• —I have mentioned to you that State and DOD were starting net assessment efforts of their own. State has now dropped its program as the result of recent personnel cuts and is confining itself to liaison with whatever we do at the NSC. DOD, by contrast, is embarking on a major, three-level effort.

  • • A program in DDR&E devoted to assessment of the technical threat and focused on U.S.-Soviet R&D programs.
  • • A new effort under Al Hall, the ASD/Intelligence, directed toward an assessment of U.S. and Soviet weapon systems performance.
  • • A project reporting directly to Laird on overall force comparisons between the U.S. and USSR.

In part, the DOD interest is natural; but it is also defensive and intended to preempt the NSC net assessment effort. Exactly how we should deal with these programs is an interesting issue. I believe that we should try very hard to establish a cooperative relationship with the DOD staff and attempt, at least initially, to influence their work through informal persuasion rather than official direction. The general survey suggested above can probably be accomplished without a formal [Page 606] directive. You may prefer another approach. To the extent that official direction does become necessary in connection with our studies, it may be useful to differentiate the net assessment process from the NSSM process by the issuance of especially designated National Security Assessment Memoranda (NSAMs). You may also wish to issue a NSDM establishing the charter of the NSC Net Assessment Group.3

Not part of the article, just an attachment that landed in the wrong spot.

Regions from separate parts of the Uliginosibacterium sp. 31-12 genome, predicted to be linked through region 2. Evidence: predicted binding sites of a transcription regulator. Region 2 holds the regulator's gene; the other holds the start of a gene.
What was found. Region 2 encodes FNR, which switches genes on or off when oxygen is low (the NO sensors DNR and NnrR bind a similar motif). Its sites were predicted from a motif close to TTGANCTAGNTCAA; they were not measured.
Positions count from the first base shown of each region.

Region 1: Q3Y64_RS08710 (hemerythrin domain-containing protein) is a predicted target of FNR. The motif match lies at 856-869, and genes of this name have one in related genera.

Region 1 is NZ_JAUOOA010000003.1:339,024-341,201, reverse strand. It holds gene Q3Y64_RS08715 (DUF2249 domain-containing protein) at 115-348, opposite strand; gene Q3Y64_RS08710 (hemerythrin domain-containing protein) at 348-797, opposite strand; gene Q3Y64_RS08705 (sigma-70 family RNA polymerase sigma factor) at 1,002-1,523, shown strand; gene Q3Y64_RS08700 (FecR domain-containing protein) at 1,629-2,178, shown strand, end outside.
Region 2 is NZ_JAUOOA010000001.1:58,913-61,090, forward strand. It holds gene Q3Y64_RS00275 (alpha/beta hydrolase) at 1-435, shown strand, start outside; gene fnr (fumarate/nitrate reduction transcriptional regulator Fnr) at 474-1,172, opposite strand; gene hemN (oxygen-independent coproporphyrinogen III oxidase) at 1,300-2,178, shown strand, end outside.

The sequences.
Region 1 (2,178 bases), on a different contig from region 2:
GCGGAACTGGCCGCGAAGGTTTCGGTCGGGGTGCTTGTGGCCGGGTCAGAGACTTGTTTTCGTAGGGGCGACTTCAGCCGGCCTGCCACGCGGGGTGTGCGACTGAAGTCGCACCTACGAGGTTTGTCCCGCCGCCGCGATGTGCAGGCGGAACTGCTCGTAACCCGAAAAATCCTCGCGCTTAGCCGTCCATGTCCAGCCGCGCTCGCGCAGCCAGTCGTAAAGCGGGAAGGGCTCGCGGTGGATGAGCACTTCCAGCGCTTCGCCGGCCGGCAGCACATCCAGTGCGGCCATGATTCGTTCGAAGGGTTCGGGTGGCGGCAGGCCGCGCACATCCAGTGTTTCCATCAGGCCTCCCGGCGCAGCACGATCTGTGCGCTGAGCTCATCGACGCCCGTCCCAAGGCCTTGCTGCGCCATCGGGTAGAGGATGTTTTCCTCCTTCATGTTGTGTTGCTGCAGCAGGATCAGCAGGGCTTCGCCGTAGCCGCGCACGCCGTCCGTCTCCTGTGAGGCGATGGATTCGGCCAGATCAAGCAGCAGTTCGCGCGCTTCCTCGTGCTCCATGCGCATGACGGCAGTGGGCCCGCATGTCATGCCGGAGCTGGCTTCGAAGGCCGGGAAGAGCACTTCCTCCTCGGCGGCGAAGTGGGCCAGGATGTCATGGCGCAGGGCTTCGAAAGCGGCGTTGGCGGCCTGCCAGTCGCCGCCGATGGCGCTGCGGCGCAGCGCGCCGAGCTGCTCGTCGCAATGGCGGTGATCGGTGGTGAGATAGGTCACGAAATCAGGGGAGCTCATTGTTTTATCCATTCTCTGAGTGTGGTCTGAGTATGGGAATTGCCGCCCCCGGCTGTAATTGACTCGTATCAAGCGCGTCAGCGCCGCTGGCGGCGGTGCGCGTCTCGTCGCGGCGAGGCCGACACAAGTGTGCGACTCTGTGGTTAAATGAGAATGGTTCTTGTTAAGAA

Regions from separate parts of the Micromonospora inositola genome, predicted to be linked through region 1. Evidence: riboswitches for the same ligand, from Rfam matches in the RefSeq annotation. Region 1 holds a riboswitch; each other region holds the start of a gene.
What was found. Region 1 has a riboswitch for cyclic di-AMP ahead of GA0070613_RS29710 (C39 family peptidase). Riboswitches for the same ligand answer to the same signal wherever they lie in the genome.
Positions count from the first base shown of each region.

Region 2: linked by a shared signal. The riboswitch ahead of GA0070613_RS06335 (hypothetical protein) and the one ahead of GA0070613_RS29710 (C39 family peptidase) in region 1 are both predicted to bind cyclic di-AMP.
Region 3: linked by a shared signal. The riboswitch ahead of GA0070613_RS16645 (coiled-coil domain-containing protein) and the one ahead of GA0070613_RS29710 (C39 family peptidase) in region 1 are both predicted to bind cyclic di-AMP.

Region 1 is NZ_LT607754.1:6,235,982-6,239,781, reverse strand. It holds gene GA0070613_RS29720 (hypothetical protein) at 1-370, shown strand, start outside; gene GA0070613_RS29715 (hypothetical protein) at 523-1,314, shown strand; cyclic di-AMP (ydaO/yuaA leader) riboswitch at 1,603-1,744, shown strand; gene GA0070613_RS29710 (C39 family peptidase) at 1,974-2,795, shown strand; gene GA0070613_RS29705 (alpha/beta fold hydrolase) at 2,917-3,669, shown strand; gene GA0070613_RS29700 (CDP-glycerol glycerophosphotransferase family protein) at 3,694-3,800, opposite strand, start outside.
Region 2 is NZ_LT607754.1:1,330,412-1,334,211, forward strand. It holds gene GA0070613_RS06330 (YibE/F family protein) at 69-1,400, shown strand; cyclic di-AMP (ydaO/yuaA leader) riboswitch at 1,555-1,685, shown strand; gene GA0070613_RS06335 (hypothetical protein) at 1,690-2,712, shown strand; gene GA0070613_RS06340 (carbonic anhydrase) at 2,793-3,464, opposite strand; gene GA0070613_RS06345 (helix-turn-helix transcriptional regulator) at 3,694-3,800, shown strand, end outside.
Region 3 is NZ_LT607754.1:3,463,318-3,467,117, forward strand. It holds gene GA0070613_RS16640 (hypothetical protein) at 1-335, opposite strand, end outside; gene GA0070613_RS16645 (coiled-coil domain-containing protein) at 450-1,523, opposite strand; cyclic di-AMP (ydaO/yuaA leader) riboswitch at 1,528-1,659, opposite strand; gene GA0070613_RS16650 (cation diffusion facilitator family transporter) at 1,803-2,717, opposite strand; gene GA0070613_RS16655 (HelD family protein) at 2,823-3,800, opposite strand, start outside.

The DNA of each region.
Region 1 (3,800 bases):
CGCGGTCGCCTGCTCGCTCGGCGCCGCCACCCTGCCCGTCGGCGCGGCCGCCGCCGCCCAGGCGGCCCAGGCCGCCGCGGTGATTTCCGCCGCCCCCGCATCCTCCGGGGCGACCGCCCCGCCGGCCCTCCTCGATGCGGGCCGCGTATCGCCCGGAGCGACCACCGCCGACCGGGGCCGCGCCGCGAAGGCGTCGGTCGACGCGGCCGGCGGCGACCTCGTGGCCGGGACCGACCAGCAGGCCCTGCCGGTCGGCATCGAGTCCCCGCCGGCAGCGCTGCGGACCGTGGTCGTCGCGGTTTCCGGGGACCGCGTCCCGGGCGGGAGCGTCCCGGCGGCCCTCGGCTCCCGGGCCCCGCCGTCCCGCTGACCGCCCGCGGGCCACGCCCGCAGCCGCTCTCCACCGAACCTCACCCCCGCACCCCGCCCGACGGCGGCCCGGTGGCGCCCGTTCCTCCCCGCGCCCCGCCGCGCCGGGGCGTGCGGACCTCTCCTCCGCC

1. Source: National Security Council, Nixon Intelligence Files, Log Numbered Series, 1971–1973. Top Secret. Sent for information. Kissinger wrote on page 1 of the memorandum, “I want to see Marshall soonest.” Haig wrote, “Coleman, schedule Tues or Wed, send to Andy.” The tabs are attached, but not printed.
  2. Kissinger put a question mark in the margin next to this sentence.
  3. Marshall sent Kissinger a follow-up memorandum on March 21 in which he noted that “some decisions are needed” and restated the net assessment program listed under “IV. Current Plans” in his March 15 memorandum. At the top of page 1 of the March 21 memorandum is written, “AM says issues settled orally 31 March 72.” (National Security Council, Nixon Intelligence Files, Log Numbered Series, 1971–1973)